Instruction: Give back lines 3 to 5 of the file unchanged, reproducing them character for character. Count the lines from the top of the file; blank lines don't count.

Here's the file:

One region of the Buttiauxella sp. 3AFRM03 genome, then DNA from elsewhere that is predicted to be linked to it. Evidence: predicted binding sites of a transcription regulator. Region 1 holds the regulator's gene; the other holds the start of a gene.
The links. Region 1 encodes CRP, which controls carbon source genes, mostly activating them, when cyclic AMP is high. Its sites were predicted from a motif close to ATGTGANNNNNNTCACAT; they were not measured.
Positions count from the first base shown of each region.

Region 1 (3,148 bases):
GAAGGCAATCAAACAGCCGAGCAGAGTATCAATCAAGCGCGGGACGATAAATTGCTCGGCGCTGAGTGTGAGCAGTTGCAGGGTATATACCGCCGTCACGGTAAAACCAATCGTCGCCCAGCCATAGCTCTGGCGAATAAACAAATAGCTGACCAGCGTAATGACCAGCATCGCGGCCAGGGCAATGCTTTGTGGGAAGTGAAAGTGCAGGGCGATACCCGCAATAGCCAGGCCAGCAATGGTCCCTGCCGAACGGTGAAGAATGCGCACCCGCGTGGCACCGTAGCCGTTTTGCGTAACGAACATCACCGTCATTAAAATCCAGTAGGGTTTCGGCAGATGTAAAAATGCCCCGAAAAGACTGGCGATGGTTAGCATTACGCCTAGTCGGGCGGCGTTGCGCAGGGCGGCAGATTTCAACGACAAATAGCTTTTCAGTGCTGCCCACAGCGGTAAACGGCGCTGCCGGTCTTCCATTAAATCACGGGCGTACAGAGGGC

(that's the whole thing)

Positions count from the first base shown of each region.

Region 1 (3,148 bases):
GAAGGCAATCAAACAGCCGAGCAGAGTATCAATCAAGCGCGGGACGATAAATTGCTCGGCGCTGAGTGTGAGCAGTTGCAGGGTATATACCGCCGTCACGGTAAAACCAATCGTCGCCCAGCCATAGCTCTGGCGAATAAACAAATAGCTGACCAGCGTAATGACCAGCATCGCGGCCAGGGCAATGCTTTGTGGGAAGTGAAAGTGCAGGGCGATACCCGCAATAGCCAGGCCAGCAATGGTCCCTGCCGAACGGTGAAGAATGCGCACCCGCGTGGCACCGTAGCCGTTTTGCGTAACGAACATCACCGTCATTAAAATCCAGTAGGGTTTCGGCAGATGTAAAAATGCCCCGAAAAGACTGGCGATGGTTAGCATTACGCCTAGTCGGGCGGCGTTGCGCAGGGCGGCAGATTTCAACGACAAATAGCTTTTCAGTGCTGCCCACAGCGGTAAACGGCGCTGCCGGTCTTCCATTAAATCACGGGCGTACAGAGGGC